No “group” of people has rights, but individuals of all groups have rights. Even assuming the position that homosexuality is immoral, which it is not, that is no basis to disallow two loving individuals from getting married. Independent of sexual orientation people are moral, pay taxes, obey the law, and love. There is ultimately no social risk to gay marriage just as there was no social risk in granting civil rights to minorities. Homosexuals should not be treated differently; it is a shame that our society has done so for a long time. There will be a day, as current events suggest, in which the arguments presented in favor of gay-rights will seem obvious, and in which our society will be closer to perfecting the notion that America is a land of opportunity.
Branum, D. (2011, 10 25). Academy experts discuss effects of DADT repeal. Retrieved from United States Airforce Academy: http://www.usafa.af.mil/news/story.asp?id=123275359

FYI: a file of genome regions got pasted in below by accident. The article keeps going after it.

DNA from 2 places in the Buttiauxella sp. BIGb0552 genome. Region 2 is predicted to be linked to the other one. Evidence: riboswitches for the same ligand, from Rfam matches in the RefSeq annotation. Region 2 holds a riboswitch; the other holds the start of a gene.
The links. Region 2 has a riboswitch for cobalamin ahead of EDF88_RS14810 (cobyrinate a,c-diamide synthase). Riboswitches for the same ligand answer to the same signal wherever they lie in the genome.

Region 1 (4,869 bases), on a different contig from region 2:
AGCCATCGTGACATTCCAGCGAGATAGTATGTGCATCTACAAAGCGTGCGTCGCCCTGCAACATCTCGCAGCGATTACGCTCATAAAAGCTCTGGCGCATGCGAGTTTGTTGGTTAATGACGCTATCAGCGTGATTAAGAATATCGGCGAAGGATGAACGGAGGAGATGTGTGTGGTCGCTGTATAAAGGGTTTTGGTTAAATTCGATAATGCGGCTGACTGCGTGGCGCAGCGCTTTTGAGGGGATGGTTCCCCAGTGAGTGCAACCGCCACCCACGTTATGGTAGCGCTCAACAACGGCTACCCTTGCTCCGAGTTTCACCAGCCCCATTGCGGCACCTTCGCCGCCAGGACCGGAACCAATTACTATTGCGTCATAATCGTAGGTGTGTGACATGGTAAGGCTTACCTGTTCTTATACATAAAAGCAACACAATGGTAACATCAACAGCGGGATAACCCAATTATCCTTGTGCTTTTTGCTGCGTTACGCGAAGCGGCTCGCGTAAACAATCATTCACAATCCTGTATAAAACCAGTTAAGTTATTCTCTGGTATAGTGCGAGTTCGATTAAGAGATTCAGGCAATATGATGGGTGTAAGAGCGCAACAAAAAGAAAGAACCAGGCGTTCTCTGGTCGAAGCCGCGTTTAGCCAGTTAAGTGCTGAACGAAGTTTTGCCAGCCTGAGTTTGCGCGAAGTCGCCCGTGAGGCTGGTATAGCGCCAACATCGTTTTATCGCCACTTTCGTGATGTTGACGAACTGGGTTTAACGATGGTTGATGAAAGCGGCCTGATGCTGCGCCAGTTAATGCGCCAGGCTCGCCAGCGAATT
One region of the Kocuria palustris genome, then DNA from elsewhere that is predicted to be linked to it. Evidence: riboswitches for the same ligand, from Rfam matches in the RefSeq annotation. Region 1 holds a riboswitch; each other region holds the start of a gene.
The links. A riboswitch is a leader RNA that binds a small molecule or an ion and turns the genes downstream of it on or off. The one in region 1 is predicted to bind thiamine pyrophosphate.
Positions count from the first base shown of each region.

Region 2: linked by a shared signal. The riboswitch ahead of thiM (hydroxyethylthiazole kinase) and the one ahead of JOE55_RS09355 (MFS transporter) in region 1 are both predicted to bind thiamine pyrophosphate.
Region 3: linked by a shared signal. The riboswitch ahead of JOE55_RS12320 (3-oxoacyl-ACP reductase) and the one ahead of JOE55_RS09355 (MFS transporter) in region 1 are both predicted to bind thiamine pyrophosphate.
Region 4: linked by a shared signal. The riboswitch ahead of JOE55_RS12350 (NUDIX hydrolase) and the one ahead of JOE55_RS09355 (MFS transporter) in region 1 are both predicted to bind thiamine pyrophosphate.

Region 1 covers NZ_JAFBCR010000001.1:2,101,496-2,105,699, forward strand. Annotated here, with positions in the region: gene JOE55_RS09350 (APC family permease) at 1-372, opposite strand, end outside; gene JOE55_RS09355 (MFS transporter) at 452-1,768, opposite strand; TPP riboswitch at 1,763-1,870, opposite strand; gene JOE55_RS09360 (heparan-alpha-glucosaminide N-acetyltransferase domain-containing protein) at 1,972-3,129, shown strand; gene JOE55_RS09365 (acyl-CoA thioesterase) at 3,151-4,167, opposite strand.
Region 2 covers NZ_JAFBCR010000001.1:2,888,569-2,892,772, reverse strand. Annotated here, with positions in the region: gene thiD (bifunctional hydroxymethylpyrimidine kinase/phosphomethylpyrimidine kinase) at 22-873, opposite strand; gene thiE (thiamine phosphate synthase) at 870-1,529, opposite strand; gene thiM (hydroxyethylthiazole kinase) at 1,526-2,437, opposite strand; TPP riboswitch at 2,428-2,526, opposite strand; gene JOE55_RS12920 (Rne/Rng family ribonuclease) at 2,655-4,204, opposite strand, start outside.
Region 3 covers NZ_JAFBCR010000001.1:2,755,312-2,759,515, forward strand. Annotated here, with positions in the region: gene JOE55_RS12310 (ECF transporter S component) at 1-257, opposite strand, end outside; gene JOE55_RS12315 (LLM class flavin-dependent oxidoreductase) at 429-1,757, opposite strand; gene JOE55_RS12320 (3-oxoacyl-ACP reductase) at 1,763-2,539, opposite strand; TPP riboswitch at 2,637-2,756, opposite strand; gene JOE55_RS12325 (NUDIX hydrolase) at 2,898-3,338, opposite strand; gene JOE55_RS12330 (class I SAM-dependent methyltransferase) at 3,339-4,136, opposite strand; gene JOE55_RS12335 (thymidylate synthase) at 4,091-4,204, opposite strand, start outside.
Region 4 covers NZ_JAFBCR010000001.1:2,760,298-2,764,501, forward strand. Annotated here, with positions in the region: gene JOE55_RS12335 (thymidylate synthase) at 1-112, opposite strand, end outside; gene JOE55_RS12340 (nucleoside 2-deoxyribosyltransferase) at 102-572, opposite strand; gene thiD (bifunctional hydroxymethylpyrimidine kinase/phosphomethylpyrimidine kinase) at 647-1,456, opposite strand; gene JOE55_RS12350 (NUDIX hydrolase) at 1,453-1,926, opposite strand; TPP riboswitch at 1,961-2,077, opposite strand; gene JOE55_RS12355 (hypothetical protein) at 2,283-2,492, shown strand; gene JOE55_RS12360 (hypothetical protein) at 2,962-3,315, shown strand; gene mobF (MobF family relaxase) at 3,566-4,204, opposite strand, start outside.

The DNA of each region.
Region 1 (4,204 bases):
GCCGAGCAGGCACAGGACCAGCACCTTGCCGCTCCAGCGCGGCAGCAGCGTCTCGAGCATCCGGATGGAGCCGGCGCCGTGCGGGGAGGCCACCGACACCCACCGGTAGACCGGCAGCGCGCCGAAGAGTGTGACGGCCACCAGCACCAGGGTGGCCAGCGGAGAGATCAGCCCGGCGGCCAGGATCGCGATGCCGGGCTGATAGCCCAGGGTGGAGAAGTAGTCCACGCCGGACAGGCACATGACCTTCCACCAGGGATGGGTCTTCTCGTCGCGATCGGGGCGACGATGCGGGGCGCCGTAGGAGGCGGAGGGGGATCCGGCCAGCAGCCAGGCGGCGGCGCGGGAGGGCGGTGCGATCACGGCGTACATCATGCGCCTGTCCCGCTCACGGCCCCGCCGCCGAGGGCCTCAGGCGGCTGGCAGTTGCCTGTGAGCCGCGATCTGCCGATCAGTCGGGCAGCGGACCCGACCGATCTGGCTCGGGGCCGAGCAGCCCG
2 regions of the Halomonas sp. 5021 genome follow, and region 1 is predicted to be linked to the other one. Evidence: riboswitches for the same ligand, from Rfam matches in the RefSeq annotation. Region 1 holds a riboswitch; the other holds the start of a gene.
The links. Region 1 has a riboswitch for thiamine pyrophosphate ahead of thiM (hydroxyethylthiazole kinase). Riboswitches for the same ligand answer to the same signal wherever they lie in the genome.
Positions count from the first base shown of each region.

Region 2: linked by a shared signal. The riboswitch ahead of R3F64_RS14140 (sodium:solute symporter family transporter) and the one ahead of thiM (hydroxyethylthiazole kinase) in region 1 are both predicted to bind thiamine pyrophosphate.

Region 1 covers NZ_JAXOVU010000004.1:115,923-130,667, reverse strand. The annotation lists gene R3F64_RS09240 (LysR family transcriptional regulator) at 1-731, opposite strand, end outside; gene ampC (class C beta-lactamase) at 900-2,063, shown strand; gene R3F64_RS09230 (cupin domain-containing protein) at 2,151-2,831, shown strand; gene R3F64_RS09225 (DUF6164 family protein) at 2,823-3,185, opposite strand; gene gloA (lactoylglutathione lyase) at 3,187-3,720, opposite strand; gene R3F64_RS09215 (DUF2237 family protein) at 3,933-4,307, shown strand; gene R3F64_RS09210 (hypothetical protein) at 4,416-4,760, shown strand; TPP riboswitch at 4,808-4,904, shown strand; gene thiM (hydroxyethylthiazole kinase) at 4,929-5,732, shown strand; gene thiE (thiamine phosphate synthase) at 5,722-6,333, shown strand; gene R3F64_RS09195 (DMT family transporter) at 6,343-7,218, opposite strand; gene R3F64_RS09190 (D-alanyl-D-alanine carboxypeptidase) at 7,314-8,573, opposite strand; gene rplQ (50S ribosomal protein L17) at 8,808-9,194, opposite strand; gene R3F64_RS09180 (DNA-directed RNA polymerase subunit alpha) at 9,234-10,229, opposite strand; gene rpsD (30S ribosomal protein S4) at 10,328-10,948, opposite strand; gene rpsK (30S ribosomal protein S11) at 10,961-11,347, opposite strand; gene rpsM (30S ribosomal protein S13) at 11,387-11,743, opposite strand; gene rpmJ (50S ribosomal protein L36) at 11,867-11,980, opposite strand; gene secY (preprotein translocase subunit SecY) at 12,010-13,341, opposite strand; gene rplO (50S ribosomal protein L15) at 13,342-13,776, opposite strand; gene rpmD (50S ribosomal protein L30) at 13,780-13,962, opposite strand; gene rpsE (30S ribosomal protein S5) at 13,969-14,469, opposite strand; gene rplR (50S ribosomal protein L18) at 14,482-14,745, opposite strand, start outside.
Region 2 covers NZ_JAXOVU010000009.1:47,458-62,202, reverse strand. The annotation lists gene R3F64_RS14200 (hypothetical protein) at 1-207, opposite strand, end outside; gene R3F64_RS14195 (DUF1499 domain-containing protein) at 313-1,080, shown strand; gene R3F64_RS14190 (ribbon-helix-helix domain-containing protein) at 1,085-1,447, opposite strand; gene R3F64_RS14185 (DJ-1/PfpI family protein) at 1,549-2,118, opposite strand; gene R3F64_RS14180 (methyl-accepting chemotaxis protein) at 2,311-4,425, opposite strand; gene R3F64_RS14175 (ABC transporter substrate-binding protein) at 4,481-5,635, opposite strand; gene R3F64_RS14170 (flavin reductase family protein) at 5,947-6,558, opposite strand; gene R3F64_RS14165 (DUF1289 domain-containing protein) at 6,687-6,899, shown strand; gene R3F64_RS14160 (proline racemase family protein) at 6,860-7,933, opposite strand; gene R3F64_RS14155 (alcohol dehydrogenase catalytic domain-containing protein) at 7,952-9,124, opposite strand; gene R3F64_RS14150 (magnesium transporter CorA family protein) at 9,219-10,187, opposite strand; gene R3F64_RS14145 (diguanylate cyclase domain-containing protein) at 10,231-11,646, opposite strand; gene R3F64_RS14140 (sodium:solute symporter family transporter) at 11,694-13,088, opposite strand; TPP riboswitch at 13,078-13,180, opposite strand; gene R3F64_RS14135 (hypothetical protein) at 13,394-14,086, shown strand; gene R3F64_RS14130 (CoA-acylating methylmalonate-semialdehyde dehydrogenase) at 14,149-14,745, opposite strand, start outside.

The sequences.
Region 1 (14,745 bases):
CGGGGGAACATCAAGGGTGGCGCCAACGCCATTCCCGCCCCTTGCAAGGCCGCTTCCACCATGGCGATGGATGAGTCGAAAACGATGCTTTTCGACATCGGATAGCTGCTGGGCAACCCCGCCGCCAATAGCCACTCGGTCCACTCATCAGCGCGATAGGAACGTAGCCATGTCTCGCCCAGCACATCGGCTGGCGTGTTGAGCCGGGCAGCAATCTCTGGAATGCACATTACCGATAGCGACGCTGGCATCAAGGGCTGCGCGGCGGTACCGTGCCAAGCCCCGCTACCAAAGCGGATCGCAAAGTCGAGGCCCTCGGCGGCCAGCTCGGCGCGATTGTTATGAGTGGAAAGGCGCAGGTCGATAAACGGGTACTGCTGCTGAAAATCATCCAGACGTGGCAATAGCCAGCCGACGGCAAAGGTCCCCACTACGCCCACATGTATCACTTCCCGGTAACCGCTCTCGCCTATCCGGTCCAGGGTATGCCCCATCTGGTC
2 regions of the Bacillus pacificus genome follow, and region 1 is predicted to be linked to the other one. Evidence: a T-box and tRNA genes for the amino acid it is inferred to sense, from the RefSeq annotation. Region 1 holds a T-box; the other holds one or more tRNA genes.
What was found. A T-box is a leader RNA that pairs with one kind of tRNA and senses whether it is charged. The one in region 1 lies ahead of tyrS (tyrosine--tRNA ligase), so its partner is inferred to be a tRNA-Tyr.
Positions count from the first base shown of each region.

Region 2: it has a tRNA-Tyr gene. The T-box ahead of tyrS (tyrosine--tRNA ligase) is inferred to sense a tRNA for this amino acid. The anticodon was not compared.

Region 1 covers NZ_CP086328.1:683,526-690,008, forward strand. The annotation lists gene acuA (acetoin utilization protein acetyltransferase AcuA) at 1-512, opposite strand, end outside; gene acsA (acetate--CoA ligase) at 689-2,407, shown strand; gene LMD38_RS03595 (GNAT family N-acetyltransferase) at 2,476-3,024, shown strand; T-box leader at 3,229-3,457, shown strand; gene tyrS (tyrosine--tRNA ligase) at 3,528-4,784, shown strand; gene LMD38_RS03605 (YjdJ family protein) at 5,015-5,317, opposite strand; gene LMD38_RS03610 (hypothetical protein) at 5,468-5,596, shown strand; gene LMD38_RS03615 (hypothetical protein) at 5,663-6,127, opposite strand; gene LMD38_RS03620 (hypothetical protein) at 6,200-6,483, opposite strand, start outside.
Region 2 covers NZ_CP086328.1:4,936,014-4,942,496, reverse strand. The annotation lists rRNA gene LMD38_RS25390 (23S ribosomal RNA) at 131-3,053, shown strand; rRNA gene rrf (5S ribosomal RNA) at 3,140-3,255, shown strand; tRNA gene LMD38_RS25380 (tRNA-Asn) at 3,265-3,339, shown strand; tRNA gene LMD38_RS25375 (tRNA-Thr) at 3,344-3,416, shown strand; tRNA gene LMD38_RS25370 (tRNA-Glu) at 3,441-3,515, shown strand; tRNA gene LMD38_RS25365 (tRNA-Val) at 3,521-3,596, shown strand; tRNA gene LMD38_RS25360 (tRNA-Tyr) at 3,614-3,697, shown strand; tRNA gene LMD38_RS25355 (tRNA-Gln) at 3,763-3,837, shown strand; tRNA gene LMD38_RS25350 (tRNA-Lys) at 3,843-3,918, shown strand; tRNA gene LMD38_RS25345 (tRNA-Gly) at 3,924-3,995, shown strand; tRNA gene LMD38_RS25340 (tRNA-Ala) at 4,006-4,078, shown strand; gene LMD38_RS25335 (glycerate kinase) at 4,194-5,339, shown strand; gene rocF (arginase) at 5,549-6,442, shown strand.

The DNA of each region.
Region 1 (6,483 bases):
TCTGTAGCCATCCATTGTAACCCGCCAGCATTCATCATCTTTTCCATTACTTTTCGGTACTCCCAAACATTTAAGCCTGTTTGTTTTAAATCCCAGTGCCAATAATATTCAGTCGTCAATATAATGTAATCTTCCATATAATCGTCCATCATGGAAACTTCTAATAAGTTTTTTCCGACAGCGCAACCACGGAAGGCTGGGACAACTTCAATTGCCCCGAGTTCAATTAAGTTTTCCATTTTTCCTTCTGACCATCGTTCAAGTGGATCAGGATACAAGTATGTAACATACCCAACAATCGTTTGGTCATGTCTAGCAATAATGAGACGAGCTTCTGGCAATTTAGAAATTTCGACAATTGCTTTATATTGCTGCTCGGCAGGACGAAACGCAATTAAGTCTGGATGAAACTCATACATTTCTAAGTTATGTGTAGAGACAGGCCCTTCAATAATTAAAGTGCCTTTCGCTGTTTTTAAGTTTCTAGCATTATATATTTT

Patterson, C. J. (2005). Lesbian and gay parents and their children: summary of research findings. Washington, DC: American Psychological Association. Retrieved from http://www.apa.org/pi/lgbt/resources/parenting-full.pdf
Rajczi, A. (2008). A populist argument for legalizing same-sex marriage. The Monist, 91(3), 475-505. Retrieved from http://search.proquest.com/docview/199379449?accountid=35812